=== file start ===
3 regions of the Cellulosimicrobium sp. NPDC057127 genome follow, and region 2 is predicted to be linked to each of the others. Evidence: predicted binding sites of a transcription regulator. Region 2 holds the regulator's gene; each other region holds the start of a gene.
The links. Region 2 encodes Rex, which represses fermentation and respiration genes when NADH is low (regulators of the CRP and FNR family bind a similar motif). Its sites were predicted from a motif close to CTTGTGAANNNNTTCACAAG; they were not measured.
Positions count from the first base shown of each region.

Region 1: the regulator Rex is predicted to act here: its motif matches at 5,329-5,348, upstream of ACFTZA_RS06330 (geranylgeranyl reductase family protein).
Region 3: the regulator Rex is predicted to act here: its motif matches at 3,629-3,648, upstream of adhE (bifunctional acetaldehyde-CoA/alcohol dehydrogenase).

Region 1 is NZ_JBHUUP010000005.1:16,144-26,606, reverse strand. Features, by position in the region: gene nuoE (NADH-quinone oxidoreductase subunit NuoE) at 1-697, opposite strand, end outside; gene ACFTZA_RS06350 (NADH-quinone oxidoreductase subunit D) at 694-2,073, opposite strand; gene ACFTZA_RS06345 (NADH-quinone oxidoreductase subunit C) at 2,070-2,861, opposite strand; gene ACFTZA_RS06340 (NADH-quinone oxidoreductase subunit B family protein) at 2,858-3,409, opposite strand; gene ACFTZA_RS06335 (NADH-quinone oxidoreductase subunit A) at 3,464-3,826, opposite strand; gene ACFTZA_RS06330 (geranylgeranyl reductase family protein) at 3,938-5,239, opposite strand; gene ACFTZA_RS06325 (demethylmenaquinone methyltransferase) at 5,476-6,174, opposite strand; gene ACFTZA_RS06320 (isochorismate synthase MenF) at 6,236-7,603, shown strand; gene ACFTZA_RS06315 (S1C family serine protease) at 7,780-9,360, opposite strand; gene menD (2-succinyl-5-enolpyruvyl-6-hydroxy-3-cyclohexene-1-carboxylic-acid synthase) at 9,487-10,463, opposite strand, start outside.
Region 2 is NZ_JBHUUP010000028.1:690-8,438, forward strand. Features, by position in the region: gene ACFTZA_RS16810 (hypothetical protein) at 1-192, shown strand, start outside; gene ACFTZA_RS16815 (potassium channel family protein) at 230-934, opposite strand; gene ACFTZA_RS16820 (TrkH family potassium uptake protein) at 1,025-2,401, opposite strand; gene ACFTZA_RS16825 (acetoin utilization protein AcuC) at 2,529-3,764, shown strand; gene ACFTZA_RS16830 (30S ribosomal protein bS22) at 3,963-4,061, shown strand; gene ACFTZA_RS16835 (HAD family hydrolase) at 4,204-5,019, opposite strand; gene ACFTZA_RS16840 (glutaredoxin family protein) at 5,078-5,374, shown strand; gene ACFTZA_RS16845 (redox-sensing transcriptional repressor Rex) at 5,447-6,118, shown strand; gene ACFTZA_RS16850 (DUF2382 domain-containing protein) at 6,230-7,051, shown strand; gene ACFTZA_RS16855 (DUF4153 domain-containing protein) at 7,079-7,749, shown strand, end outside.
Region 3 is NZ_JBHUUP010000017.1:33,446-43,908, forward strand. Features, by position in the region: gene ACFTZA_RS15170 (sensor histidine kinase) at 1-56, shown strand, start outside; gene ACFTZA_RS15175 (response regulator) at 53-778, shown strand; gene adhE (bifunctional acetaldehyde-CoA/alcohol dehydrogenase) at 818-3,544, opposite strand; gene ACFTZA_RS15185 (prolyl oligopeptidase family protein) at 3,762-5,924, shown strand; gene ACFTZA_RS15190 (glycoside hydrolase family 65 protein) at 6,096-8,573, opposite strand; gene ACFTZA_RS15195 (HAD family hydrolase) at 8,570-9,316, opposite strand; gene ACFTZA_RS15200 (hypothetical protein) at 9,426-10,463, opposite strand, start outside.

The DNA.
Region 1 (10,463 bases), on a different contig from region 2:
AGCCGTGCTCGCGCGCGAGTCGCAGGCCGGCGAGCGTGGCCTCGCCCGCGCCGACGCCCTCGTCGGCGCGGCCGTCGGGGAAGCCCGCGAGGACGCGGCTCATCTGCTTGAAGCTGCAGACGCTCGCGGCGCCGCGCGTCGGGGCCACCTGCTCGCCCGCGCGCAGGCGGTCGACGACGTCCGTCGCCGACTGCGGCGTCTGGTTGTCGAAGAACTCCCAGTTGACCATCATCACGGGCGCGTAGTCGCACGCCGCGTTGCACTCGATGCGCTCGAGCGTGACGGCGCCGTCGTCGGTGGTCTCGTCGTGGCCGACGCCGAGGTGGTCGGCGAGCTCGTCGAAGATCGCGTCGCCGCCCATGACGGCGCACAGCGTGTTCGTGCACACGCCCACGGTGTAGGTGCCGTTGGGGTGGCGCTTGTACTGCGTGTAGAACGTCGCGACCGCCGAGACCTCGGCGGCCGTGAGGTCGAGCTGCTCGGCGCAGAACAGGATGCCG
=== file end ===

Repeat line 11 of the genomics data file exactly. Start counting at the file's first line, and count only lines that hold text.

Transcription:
AGCCGTGCTCGCGCGCGAGTCGCAGGCCGGCGAGCGTGGCCTCGCCCGCGCCGACGCCCTCGTCGGCGCGGCCGTCGGGGAAGCCCGCGAGGACGCGGCTCATCTGCTTGAAGCTGCAGACGCTCGCGGCGCCGCGCGTCGGGGCCACCTGCTCGCCCGCGCGCAGGCGGTCGACGACGTCCGTCGCCGACTGCGGCGTCTGGTTGTCGAAGAACTCCCAGTTGACCATCATCACGGGCGCGTAGTCGCACGCCGCGTTGCACTCGATGCGCTCGAGCGTGACGGCGCCGTCGTCGGTGGTCTCGTCGTGGCCGACGCCGAGGTGGTCGGCGAGCTCGTCGAAGATCGCGTCGCCGCCCATGACGGCGCACAGCGTGTTCGTGCACACGCCCACGGTGTAGGTGCCGTTGGGGTGGCGCTTGTACTGCGTGTAGAACGTCGCGACCGCCGAGACCTCGGCGGCCGTGAGGTCGAGCTGCTCGGCGCAGAACAGGATGCCG